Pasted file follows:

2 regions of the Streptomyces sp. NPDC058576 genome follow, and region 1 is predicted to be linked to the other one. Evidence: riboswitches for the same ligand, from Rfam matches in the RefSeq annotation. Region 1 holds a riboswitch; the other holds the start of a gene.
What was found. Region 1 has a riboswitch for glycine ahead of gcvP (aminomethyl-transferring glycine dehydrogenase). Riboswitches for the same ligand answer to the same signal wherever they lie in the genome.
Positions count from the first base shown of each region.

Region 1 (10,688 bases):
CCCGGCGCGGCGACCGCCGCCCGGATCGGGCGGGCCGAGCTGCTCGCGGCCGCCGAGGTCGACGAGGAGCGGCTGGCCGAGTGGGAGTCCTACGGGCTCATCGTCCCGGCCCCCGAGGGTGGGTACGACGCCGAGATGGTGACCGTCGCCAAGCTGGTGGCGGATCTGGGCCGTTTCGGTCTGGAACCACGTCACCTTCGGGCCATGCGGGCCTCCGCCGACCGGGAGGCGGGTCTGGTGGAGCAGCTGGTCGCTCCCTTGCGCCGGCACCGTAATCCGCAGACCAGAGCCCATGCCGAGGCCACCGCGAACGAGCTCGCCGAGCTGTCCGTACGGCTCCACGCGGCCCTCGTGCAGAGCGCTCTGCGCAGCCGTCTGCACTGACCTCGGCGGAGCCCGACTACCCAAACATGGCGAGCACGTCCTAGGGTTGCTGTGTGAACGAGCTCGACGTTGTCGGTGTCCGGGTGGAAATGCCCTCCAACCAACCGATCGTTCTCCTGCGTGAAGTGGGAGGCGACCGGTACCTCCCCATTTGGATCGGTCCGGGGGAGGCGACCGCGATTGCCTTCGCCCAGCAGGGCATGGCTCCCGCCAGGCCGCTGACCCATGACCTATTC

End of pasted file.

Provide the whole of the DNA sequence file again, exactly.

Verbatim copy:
2 regions of the Streptomyces sp. NPDC058576 genome follow, and region 1 is predicted to be linked to the other one. Evidence: riboswitches for the same ligand, from Rfam matches in the RefSeq annotation. Region 1 holds a riboswitch; the other holds the start of a gene.
What was found. Region 1 has a riboswitch for glycine ahead of gcvP (aminomethyl-transferring glycine dehydrogenase). Riboswitches for the same ligand answer to the same signal wherever they lie in the genome.
Positions count from the first base shown of each region.

Region 1 (10,688 bases):
CCCGGCGCGGCGACCGCCGCCCGGATCGGGCGGGCCGAGCTGCTCGCGGCCGCCGAGGTCGACGAGGAGCGGCTGGCCGAGTGGGAGTCCTACGGGCTCATCGTCCCGGCCCCCGAGGGTGGGTACGACGCCGAGATGGTGACCGTCGCCAAGCTGGTGGCGGATCTGGGCCGTTTCGGTCTGGAACCACGTCACCTTCGGGCCATGCGGGCCTCCGCCGACCGGGAGGCGGGTCTGGTGGAGCAGCTGGTCGCTCCCTTGCGCCGGCACCGTAATCCGCAGACCAGAGCCCATGCCGAGGCCACCGCGAACGAGCTCGCCGAGCTGTCCGTACGGCTCCACGCGGCCCTCGTGCAGAGCGCTCTGCGCAGCCGTCTGCACTGACCTCGGCGGAGCCCGACTACCCAAACATGGCGAGCACGTCCTAGGGTTGCTGTGTGAACGAGCTCGACGTTGTCGGTGTCCGGGTGGAAATGCCCTCCAACCAACCGATCGTTCTCCTGCGTGAAGTGGGAGGCGACCGGTACCTCCCCATTTGGATCGGTCCGGGGGAGGCGACCGCGATTGCCTTCGCCCAGCAGGGCATGGCTCCCGCCAGGCCGCTGACCCATGACCTATTC